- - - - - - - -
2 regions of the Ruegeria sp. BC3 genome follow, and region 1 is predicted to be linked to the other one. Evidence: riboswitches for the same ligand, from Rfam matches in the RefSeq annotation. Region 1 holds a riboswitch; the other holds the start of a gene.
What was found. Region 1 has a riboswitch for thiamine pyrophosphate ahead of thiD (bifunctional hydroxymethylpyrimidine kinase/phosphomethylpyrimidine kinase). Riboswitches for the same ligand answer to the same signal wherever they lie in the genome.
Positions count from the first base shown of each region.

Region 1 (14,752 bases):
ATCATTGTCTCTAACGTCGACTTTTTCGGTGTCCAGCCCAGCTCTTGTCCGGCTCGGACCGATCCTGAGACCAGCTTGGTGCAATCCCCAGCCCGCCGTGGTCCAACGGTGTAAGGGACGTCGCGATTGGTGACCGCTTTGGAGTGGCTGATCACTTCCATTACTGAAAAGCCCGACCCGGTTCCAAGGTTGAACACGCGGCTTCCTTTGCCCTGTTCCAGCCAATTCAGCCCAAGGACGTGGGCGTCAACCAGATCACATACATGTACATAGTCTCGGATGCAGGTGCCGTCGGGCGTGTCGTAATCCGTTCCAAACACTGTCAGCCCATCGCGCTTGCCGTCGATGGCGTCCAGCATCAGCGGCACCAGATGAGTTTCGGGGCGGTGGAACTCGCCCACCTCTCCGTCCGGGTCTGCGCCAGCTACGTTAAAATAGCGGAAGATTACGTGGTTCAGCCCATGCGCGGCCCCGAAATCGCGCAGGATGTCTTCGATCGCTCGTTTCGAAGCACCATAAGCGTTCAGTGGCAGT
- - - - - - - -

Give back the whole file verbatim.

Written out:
2 regions of the Ruegeria sp. BC3 genome follow, and region 1 is predicted to be linked to the other one. Evidence: riboswitches for the same ligand, from Rfam matches in the RefSeq annotation. Region 1 holds a riboswitch; the other holds the start of a gene.
What was found. Region 1 has a riboswitch for thiamine pyrophosphate ahead of thiD (bifunctional hydroxymethylpyrimidine kinase/phosphomethylpyrimidine kinase). Riboswitches for the same ligand answer to the same signal wherever they lie in the genome.
Positions count from the first base shown of each region.

Region 1 (14,752 bases):
ATCATTGTCTCTAACGTCGACTTTTTCGGTGTCCAGCCCAGCTCTTGTCCGGCTCGGACCGATCCTGAGACCAGCTTGGTGCAATCCCCAGCCCGCCGTGGTCCAACGGTGTAAGGGACGTCGCGATTGGTGACCGCTTTGGAGTGGCTGATCACTTCCATTACTGAAAAGCCCGACCCGGTTCCAAGGTTGAACACGCGGCTTCCTTTGCCCTGTTCCAGCCAATTCAGCCCAAGGACGTGGGCGTCAACCAGATCACATACATGTACATAGTCTCGGATGCAGGTGCCGTCGGGCGTGTCGTAATCCGTTCCAAACACTGTCAGCCCATCGCGCTTGCCGTCGATGGCGTCCAGCATCAGCGGCACCAGATGAGTTTCGGGGCGGTGGAACTCGCCCACCTCTCCGTCCGGGTCTGCGCCAGCTACGTTAAAATAGCGGAAGATTACGTGGTTCAGCCCATGCGCGGCCCCGAAATCGCGCAGGATGTCTTCGATCGCTCGTTTCGAAGCACCATAAGCGTTCAGTGGCAGT